This has revived a lively question in the jurisprudence of this state and presents two rather difficult legal problems. The first being under what conditions, if any, should an adopted child inherit from or through its adoptive parent? We have encountered little difficulty with the problem of inheriting from an adoptive parent but the question of when will an adoptive child inherit through an adoptive parent has given us considerable trouble. As late as 1945 in Copeland et al. v. State Bank and Trust Company et al., 300 Ky. 432, 188 S.W.2d 1017, we held without hesitation or equivocation that the words "heirs" and "issue" as well as "children" and all other words of similar import as used in a will referred only to the natural blood relations and did not include an adopted child.

In 1950, in Isaacs v. Manning et al., 312 Ky. 326, 227 S.W.2d 418, we adopted the contrary position and held that an adopted child was included in the phrase "heirs at law" wherein a will devised property to designated children and then upon their death to their heirs at law. In the course of the opinion, we said, "where no language [shows] a contrary intent * * * an adopted daughter clearly falls within the class designated." In this case we distinguish the Copeland case, supra.

In 1953, in Major v. Kammer et al., Ky., 258 S.W.2d 506, we again held that an adopted child was included in the term "heirs at law," basing our decision upon the legislative changes made in the adoption laws and overruling Copeland v. State Bank and Trust Company, supra. In Edmands v. Tice, Ky., 324 S.W.2d 491, which was decided in 1959, we held that where testator used the word children, an adopted child could inherit through an adopted parent the same as if heirs at law or issue had been used.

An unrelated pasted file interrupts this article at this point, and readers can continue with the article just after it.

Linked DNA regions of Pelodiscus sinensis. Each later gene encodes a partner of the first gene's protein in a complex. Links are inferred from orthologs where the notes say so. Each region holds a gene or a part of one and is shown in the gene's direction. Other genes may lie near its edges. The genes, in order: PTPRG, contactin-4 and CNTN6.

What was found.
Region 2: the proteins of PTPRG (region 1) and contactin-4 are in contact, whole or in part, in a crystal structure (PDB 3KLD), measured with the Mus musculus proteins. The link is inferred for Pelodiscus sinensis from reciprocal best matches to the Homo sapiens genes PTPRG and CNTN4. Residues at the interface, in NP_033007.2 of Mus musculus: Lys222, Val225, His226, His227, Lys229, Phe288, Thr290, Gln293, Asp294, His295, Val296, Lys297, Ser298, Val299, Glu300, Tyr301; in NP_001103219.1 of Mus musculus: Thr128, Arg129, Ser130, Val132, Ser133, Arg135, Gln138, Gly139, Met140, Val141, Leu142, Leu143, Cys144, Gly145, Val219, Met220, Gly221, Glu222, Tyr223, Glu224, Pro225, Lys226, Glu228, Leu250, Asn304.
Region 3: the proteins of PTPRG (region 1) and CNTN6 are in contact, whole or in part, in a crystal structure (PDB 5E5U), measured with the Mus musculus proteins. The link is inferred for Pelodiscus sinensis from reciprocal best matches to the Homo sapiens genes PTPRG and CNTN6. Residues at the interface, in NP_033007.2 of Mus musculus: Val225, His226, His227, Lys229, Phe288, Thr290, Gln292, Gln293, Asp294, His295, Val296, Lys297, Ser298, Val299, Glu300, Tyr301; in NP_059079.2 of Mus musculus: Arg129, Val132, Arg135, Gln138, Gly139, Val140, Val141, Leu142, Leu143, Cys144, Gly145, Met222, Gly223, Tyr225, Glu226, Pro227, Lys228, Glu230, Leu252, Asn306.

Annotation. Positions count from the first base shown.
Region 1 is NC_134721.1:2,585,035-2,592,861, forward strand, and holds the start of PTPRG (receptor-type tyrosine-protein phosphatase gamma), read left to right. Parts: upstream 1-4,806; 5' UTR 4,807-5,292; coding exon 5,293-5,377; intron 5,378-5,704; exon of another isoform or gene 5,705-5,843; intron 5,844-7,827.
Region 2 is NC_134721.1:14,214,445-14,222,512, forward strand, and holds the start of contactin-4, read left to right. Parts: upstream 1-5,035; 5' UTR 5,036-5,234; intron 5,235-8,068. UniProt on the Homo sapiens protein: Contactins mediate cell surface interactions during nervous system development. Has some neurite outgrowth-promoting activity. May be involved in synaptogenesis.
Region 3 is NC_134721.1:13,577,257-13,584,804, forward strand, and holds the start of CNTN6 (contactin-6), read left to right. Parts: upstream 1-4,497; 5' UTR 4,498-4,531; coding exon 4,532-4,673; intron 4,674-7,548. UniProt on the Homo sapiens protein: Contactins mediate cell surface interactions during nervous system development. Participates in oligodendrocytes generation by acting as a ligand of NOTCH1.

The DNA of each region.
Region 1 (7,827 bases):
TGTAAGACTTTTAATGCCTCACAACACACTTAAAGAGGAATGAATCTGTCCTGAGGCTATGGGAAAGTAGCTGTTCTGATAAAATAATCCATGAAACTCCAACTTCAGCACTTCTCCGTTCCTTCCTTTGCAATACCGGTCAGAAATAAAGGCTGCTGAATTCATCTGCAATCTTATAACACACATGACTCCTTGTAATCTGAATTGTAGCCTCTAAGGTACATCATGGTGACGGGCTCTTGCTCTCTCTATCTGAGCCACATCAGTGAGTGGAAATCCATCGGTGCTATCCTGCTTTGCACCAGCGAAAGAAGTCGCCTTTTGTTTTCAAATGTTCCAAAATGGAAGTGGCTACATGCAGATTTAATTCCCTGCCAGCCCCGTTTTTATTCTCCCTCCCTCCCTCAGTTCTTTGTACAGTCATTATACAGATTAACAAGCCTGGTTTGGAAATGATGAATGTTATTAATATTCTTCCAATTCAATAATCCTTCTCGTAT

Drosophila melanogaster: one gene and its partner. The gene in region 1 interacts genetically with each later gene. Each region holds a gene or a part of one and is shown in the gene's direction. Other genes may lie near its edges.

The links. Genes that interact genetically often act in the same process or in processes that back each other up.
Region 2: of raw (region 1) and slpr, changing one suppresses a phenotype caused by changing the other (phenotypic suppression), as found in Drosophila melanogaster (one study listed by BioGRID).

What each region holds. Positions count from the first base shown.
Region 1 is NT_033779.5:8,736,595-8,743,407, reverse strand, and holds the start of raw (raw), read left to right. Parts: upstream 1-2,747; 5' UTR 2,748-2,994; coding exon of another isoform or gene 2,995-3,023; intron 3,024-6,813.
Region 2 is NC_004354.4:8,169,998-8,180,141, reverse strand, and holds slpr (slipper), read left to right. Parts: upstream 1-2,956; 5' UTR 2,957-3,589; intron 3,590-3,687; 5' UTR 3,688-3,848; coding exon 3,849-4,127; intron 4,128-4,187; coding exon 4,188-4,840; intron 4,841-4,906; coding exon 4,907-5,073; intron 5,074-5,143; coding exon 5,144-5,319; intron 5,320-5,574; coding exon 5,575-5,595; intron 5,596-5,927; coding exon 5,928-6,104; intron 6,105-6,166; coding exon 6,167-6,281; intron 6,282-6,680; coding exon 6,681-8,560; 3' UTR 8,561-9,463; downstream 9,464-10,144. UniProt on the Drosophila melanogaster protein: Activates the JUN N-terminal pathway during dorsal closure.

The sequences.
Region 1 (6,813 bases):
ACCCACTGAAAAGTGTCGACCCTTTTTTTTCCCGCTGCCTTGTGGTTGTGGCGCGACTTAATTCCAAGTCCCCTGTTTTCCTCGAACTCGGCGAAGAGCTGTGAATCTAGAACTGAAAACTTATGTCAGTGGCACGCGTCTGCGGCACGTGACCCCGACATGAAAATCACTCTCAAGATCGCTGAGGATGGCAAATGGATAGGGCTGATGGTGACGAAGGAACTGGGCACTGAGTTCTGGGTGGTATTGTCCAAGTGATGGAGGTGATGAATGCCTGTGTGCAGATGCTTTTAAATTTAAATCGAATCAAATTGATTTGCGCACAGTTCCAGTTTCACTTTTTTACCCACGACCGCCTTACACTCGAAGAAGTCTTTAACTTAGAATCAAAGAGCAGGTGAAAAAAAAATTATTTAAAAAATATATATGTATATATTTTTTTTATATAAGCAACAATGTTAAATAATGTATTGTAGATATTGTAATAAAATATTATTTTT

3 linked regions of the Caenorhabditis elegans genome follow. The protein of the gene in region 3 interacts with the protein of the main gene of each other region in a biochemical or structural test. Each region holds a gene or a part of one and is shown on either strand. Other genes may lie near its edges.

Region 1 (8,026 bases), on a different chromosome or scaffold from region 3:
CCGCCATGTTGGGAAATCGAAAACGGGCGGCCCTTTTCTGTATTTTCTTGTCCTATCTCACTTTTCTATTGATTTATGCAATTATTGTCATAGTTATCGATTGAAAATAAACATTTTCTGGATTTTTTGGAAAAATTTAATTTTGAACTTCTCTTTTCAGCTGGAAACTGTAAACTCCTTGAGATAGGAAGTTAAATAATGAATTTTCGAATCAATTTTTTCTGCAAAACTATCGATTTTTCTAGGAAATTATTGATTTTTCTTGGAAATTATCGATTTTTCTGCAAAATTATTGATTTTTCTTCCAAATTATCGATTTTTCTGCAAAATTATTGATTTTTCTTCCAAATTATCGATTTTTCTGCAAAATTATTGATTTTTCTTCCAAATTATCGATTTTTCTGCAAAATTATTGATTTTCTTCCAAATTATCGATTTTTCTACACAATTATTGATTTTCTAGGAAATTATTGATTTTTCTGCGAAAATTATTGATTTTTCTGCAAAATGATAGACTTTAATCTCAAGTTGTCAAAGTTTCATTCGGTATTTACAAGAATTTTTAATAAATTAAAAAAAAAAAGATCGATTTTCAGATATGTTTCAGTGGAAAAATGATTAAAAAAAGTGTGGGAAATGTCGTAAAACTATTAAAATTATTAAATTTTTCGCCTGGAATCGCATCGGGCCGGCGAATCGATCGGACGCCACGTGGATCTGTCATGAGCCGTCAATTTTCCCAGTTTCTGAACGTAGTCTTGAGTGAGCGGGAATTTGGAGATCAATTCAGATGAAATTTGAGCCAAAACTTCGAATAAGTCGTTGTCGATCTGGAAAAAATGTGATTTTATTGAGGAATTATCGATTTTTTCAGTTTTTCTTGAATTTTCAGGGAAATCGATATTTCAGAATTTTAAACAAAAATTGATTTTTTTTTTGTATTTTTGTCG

At this point in the evolution of the question in our court we seem to have accomplished a complete 180° turn from the position which we held in 1945 in Copeland v. State Bank and Trust Company, supra. However, our agonies did not cease here, for in 1965 in the case of Wilson v. Johnson, Ky., 389 S.W.2d 634, we overruled Edmands v. Tice, supra, holding that where the word "children" was used in a will the testator uses it in its natural sense or "he is thinking of and [intending] to use the word in its commonly accepted meaning," and thereby restricts the class to those persons who are actually born of the parent or if adopted, were adopted as children.

Here the adopted parties were step children, both adults at the time of adoption.

From the foregoing we conclude that when Amelia S. Minary used the phrase, "my then surviving heirs according to the laws of descent and distribution then in force in Kentucky," she included the adoptive children of her sons. This leaves us with the extremely bothersome question of: "Does the fact that Myra Minary was an adult and the wife of Alfred at the time she was adopted affect her status as an 'heir' under the will?" KRS 405.390 provides: "An adult person * * * may be adopted in the same manner as provided by law for the adoption of a child and with the same legal effect * * *."